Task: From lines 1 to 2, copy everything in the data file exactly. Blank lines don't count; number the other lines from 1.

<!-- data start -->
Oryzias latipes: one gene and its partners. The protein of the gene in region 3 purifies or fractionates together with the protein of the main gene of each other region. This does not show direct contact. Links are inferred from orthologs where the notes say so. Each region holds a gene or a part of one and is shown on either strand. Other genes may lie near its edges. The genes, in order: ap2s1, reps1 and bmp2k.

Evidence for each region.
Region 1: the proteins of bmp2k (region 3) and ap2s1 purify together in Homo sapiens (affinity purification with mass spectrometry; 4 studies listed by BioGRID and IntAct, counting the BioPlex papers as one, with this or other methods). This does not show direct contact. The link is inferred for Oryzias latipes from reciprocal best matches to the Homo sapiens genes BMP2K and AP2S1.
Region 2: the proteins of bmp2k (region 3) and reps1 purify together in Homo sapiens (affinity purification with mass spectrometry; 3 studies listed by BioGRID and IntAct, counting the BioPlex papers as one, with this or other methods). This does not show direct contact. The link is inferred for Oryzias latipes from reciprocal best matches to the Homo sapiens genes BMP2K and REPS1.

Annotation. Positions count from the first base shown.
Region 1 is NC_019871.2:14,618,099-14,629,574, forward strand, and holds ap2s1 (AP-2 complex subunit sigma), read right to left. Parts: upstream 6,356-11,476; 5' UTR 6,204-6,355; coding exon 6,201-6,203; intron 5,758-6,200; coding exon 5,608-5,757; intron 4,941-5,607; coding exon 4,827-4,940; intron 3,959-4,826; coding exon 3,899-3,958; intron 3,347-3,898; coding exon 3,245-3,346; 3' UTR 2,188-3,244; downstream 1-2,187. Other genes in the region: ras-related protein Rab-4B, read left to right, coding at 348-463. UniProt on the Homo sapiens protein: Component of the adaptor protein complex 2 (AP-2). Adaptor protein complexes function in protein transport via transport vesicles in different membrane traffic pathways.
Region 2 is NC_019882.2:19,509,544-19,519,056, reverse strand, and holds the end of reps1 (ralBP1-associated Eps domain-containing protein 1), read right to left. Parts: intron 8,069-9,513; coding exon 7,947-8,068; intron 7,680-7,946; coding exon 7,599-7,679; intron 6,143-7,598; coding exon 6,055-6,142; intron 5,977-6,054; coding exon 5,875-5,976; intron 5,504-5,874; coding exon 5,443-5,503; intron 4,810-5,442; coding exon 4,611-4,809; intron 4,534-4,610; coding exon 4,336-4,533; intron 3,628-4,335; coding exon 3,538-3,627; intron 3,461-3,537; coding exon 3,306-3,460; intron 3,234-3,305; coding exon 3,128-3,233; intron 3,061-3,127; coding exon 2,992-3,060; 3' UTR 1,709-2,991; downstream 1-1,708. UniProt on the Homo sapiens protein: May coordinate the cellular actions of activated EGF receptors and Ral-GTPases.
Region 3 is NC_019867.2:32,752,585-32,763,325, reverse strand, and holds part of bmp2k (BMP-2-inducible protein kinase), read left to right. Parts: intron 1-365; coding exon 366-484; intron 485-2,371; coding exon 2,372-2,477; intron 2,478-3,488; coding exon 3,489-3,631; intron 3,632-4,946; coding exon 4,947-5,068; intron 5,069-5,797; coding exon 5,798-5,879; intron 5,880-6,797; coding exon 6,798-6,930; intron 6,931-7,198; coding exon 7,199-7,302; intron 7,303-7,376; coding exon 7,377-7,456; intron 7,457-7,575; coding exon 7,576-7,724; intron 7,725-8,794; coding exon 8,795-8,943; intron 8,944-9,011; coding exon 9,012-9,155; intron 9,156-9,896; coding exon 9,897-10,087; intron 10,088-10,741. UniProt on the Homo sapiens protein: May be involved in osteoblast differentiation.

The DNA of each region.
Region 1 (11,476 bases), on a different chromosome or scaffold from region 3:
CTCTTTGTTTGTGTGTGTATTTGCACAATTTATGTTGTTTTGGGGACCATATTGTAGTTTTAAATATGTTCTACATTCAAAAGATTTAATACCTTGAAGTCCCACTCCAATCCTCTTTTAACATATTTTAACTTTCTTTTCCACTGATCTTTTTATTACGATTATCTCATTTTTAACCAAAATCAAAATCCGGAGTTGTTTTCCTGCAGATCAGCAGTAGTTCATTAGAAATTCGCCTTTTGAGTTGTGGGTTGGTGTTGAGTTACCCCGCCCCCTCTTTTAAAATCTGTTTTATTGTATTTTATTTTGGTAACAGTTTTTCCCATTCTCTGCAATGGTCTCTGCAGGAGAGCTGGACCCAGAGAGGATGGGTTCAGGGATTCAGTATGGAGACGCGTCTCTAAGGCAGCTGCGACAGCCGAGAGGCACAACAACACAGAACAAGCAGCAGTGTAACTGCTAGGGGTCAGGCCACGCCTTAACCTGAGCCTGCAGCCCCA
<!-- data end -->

Oryzias latipes: one gene and its partners. The protein of the gene in region 3 purifies or fractionates together with the protein of the main gene of each other region. This does not show direct contact. Links are inferred from orthologs where the notes say so. Each region holds a gene or a part of one and is shown on either strand. Other genes may lie near its edges. The genes, in order: ap2s1, reps1 and bmp2k.

Evidence for each region.